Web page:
When We Suddenly See the Same Things Differently

Oleg Shuplyak painting

art by Oleg Shuplyak

Social psychologist Melanie Joy describes her shift in consciousness about animals as suddenly “seeing the same things differently.” She describes living in a state of “knowing without knowing” for the majority of her life and then suddenly waking up to the shocking reality of how animals suffer primarily for our enjoyment in eating certain foods.

For some of us, such a shift in consciousness, when finally faced with the true consequences of our food choices, prompts us to act on what we know in an effort to align our beliefs with our actions. For others, the path is more complex. It takes many people time to first recognize all of the indoctrination that has shaped their beliefs for years and then resolve the internal conflict between their empathy for animals and the relentless social forces telling them to block that empathy.

I personally was an “on again-off again vegetarian for years with no ethical foundation for my food choices (up until four years ago). My narrow frame of reference was focused on an interest in eating a somewhat healthy diet. I see this same perspective in a lot of people I discuss the subject with today. They see the issue as primarily one of “self-help” and healthy eating because they haven’t yet examined the belief system that shapes our eating habits and traditions.

There are many motivations for why people come to the realization that going vegan is the most effective way for us to make a difference and thereby eliminate 99% of our unnecessary animal use. Today I received a response from a posting of mine on a LinkedIn group, announcing the release of the new documentary TURLOCK. One group member named Joan, attributed her own shift of consciousness to watching this film, as expressed in in her following comment:

“I watched this video with growing anxiety as I saw what I already knew to be true but had never seen. Thanks to you and Animal Place, I am ready to be freed from the last bondage of consuming animal products. I’ve thrown away the eggs and cheese in my refrigerator without a moment of regret. My quest now will be to become educated about a vegan diet. I have shared the video Turlock on Facebook and email. I am so grateful. This is the push I needed, painful tho it was.”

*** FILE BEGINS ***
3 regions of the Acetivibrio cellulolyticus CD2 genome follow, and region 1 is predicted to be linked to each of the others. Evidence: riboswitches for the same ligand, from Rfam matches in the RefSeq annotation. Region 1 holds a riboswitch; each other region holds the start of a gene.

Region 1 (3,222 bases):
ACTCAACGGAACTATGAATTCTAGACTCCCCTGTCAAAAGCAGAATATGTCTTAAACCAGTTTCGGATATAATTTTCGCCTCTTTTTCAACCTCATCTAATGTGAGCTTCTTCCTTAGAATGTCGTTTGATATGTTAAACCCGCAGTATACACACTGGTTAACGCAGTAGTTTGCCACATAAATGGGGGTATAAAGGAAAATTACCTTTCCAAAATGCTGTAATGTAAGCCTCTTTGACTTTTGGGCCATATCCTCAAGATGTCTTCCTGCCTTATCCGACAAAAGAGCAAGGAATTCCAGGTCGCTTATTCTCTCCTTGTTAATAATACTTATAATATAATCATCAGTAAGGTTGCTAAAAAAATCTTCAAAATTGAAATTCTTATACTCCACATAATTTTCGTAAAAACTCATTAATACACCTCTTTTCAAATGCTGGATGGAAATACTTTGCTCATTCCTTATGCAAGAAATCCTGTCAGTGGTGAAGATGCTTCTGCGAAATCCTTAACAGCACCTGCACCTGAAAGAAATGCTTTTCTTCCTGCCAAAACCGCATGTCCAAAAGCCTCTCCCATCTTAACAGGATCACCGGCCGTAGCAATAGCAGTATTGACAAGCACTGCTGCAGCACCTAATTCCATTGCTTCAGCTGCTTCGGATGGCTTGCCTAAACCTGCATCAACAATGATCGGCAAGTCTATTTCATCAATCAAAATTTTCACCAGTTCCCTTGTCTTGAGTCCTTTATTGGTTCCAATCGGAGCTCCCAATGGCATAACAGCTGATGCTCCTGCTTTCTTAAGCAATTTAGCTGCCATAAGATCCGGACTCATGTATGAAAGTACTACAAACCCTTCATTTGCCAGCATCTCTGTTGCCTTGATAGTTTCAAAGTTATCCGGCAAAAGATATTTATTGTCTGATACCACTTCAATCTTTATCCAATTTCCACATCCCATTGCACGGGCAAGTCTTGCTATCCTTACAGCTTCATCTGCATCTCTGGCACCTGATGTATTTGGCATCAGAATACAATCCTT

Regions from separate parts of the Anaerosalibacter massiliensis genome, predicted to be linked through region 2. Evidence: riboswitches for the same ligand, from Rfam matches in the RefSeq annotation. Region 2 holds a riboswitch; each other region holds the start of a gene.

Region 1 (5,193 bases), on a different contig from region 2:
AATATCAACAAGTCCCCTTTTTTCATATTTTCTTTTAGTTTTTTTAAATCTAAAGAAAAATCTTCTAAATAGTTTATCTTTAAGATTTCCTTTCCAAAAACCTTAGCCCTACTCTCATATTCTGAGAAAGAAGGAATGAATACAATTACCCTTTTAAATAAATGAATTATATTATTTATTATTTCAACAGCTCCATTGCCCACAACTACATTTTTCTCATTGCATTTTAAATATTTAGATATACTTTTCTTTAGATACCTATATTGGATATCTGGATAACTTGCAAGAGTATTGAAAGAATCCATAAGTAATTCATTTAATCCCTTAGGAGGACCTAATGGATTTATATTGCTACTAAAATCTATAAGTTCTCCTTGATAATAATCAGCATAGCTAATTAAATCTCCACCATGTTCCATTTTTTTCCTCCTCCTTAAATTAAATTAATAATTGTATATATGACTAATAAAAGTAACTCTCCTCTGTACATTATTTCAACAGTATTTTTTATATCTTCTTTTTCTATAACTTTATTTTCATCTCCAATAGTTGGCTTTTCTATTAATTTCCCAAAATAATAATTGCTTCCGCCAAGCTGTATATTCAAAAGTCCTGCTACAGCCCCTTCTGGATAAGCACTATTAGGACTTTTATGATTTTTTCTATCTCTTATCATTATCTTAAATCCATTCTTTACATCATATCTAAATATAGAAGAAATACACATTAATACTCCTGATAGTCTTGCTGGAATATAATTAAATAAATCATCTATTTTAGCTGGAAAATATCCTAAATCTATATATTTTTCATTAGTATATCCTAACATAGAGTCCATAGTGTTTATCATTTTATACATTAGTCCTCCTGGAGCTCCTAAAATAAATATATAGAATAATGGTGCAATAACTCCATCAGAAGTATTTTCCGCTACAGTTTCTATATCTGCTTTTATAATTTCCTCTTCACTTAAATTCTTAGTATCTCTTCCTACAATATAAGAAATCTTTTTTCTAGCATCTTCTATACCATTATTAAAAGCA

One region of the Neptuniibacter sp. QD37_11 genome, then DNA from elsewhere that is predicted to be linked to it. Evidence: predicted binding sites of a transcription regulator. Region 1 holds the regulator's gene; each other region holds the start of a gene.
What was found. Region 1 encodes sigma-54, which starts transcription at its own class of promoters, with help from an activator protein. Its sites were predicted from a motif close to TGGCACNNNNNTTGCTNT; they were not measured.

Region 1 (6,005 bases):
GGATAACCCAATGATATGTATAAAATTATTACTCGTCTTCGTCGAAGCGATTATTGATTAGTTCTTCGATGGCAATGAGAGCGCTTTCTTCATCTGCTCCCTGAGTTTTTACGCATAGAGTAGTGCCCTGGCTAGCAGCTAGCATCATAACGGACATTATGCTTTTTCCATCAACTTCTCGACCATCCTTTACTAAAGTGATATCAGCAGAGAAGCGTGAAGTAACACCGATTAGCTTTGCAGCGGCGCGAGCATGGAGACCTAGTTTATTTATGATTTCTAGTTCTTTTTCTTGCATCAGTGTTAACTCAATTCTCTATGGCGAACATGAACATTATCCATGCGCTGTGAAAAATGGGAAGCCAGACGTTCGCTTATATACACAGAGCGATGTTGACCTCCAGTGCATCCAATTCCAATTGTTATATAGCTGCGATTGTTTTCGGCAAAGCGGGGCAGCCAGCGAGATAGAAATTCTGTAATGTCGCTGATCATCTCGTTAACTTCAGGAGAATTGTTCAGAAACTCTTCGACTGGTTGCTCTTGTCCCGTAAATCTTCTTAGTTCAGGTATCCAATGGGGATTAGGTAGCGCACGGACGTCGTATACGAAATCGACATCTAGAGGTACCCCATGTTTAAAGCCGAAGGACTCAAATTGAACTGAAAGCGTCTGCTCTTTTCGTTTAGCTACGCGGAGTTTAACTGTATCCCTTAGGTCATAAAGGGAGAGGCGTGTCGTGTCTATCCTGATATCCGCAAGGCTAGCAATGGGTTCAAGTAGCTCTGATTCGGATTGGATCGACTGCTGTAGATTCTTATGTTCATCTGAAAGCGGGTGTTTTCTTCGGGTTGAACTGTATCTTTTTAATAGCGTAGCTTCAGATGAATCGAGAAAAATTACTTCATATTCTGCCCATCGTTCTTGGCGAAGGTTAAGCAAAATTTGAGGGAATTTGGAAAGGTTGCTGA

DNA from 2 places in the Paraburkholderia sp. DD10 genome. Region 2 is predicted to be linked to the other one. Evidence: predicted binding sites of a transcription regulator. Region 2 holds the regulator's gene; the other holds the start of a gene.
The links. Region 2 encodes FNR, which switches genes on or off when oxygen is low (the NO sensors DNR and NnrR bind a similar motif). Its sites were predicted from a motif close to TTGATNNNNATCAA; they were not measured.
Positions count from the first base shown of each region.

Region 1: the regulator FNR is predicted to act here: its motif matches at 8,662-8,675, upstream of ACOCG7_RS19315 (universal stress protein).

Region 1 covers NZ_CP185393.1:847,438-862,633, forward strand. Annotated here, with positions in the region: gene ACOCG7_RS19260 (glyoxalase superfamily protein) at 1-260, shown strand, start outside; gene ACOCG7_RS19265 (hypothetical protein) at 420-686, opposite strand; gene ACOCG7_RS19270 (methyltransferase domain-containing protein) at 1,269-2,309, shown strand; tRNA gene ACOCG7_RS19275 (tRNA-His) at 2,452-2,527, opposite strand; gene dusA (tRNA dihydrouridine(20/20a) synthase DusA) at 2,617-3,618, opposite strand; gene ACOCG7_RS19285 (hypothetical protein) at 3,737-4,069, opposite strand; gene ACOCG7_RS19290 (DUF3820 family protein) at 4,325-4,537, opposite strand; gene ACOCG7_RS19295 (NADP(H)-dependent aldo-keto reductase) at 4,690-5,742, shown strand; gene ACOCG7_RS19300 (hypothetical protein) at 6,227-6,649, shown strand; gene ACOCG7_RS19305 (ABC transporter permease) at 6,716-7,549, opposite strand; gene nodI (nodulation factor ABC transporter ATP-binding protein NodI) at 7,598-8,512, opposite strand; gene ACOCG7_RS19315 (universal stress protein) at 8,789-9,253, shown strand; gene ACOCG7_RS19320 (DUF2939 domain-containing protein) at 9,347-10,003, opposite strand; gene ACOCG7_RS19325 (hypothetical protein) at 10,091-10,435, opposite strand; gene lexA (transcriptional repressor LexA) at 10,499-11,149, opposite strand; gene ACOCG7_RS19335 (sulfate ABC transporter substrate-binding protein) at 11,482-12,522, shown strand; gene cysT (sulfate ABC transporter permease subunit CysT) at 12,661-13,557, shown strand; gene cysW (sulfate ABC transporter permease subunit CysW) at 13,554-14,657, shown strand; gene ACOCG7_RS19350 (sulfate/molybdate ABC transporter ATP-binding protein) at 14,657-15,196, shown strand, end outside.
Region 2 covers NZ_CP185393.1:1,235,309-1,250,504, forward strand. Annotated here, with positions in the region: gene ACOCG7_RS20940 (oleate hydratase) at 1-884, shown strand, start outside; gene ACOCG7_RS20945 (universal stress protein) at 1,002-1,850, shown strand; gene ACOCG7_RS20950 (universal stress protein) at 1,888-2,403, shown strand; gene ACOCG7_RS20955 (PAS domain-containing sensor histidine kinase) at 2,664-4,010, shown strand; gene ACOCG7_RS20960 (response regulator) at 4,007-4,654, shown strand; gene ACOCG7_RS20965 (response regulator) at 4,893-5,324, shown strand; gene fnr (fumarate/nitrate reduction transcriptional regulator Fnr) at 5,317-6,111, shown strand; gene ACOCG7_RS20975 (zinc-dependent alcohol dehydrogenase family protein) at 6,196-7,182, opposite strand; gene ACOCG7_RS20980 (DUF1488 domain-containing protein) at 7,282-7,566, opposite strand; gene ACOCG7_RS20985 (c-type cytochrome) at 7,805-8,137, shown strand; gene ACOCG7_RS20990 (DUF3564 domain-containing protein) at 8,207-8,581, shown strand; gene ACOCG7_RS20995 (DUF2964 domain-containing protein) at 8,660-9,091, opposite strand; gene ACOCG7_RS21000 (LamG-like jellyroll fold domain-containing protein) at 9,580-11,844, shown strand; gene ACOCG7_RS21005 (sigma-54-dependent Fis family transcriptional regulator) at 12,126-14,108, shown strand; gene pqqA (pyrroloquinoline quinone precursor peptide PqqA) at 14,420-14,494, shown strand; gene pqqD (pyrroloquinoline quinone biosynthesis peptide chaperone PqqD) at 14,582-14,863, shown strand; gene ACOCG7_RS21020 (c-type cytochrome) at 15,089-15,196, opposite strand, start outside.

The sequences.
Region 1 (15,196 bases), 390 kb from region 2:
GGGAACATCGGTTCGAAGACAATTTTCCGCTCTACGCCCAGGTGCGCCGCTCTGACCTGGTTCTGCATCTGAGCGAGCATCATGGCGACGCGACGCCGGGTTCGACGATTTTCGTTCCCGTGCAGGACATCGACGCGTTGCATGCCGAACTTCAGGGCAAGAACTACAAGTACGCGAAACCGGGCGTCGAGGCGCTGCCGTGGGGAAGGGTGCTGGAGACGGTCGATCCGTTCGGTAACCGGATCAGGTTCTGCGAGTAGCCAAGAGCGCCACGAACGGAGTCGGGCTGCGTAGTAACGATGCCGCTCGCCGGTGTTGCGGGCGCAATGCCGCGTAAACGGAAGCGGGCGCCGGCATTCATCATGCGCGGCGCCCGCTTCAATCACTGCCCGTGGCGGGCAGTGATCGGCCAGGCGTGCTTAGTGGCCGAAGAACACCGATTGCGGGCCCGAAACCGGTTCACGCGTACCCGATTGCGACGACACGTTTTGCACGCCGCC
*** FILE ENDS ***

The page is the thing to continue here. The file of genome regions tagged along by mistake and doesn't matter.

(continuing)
In reality, it was most likely many exposures that Joan experienced prior to seeing TURLOCK that “primed” her for concluding that she was ready to make a major change in her life based on her new awareness. Seeing TURLCOK was the decisive act of witnessing that solidified her shift in consciousness.

As animal advocates, our goal should be to put the information out there for people who are receptive to it. It’s often a lot like planting seeds and waiting for them to grow.

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About Robert Grillo

Robert Grillo is the director of Free from Harm which he founded in 2009 to expose the food industry’s exploitation of animals and foster greater empathy for farmed animals. As an activist, author and speaker, Grillo focuses awareness on the animal’s experience and point of view, drawing on insights from sociology, psychology, popular culture, ethics and social justice to bridge the gap between humans and other animals. As a marketing communications professional for over 20 years, Grillo has worked on large food industry accounts where he acquired a behind-the-scenes perspective on food branding and marketing. His new book, Farm to Fable: The Fictions of Our Animal Consuming Culture, reveals how popular culture uses a variety of fictions that condition us to consume animal products and perpetuate fasle perceptions of animals that make us feel better about exploiting them

1 comment

  1. This is a great article, Robert. It’s a topic that really interests me, because I know how long I “knew” but didn’t “know” about the egg and dairy industries. It’s quite frightening to know that my own mind tricked me like that for so many years!

    I’m a relatively new vegan after 19 years as a lacto-ovo-vegetarian, and recently wrote a blog article about a similar issue – behaviour change and diet – just last week at http://lentilinstitution.wordpress.com/2013/03/04/eating-and-behaviour-change/

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